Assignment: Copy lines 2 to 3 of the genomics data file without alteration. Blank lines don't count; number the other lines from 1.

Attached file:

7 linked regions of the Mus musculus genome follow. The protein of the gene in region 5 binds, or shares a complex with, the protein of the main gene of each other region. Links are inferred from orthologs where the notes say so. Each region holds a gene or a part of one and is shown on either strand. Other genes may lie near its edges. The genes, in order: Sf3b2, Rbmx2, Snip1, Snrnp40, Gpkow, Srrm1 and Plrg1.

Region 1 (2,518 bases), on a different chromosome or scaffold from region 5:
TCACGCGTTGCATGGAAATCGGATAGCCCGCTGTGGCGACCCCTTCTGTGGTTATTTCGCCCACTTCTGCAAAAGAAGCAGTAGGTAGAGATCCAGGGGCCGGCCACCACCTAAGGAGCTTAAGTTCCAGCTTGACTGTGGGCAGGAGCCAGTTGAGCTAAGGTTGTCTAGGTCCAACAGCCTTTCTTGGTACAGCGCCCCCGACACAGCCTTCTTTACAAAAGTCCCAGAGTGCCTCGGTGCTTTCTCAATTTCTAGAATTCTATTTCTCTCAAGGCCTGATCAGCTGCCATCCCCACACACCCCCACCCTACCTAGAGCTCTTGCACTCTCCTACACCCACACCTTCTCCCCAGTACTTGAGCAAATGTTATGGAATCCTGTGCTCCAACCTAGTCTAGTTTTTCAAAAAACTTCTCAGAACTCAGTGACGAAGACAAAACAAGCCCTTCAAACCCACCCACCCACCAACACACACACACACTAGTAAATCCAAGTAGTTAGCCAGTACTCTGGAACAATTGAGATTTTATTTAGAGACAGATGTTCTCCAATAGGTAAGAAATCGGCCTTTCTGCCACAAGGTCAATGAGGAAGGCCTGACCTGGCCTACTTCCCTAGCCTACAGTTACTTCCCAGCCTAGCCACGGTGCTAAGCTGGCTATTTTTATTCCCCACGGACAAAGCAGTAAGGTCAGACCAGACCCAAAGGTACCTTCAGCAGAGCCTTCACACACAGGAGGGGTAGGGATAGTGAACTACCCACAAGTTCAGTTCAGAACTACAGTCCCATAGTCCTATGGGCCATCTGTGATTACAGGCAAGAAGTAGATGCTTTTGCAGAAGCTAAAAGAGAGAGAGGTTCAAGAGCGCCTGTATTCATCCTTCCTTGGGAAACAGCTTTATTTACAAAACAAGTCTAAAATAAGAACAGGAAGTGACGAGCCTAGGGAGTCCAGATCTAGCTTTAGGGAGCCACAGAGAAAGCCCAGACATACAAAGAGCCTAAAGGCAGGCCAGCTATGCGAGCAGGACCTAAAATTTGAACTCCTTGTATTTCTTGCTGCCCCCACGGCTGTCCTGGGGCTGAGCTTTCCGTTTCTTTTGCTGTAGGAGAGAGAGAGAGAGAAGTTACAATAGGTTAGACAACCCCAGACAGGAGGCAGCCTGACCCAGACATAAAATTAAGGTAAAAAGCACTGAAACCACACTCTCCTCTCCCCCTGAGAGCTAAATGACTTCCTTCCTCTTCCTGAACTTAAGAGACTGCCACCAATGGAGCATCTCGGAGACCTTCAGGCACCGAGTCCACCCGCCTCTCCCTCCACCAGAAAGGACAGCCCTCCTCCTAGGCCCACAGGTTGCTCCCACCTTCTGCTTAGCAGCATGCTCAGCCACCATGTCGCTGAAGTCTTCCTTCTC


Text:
Region 1 (2,518 bases), on a different chromosome or scaffold from region 5:
TCACGCGTTGCATGGAAATCGGATAGCCCGCTGTGGCGACCCCTTCTGTGGTTATTTCGCCCACTTCTGCAAAAGAAGCAGTAGGTAGAGATCCAGGGGCCGGCCACCACCTAAGGAGCTTAAGTTCCAGCTTGACTGTGGGCAGGAGCCAGTTGAGCTAAGGTTGTCTAGGTCCAACAGCCTTTCTTGGTACAGCGCCCCCGACACAGCCTTCTTTACAAAAGTCCCAGAGTGCCTCGGTGCTTTCTCAATTTCTAGAATTCTATTTCTCTCAAGGCCTGATCAGCTGCCATCCCCACACACCCCCACCCTACCTAGAGCTCTTGCACTCTCCTACACCCACACCTTCTCCCCAGTACTTGAGCAAATGTTATGGAATCCTGTGCTCCAACCTAGTCTAGTTTTTCAAAAAACTTCTCAGAACTCAGTGACGAAGACAAAACAAGCCCTTCAAACCCACCCACCCACCAACACACACACACACTAGTAAATCCAAGTAGTTAGCCAGTACTCTGGAACAATTGAGATTTTATTTAGAGACAGATGTTCTCCAATAGGTAAGAAATCGGCCTTTCTGCCACAAGGTCAATGAGGAAGGCCTGACCTGGCCTACTTCCCTAGCCTACAGTTACTTCCCAGCCTAGCCACGGTGCTAAGCTGGCTATTTTTATTCCCCACGGACAAAGCAGTAAGGTCAGACCAGACCCAAAGGTACCTTCAGCAGAGCCTTCACACACAGGAGGGGTAGGGATAGTGAACTACCCACAAGTTCAGTTCAGAACTACAGTCCCATAGTCCTATGGGCCATCTGTGATTACAGGCAAGAAGTAGATGCTTTTGCAGAAGCTAAAAGAGAGAGAGGTTCAAGAGCGCCTGTATTCATCCTTCCTTGGGAAACAGCTTTATTTACAAAACAAGTCTAAAATAAGAACAGGAAGTGACGAGCCTAGGGAGTCCAGATCTAGCTTTAGGGAGCCACAGAGAAAGCCCAGACATACAAAGAGCCTAAAGGCAGGCCAGCTATGCGAGCAGGACCTAAAATTTGAACTCCTTGTATTTCTTGCTGCCCCCACGGCTGTCCTGGGGCTGAGCTTTCCGTTTCTTTTGCTGTAGGAGAGAGAGAGAGAGAAGTTACAATAGGTTAGACAACCCCAGACAGGAGGCAGCCTGACCCAGACATAAAATTAAGGTAAAAAGCACTGAAACCACACTCTCCTCTCCCCCTGAGAGCTAAATGACTTCCTTCCTCTTCCTGAACTTAAGAGACTGCCACCAATGGAGCATCTCGGAGACCTTCAGGCACCGAGTCCACCCGCCTCTCCCTCCACCAGAAAGGACAGCCCTCCTCCTAGGCCCACAGGTTGCTCCCACCTTCTGCTTAGCAGCATGCTCAGCCACCATGTCGCTGAAGTCTTCCTTCTC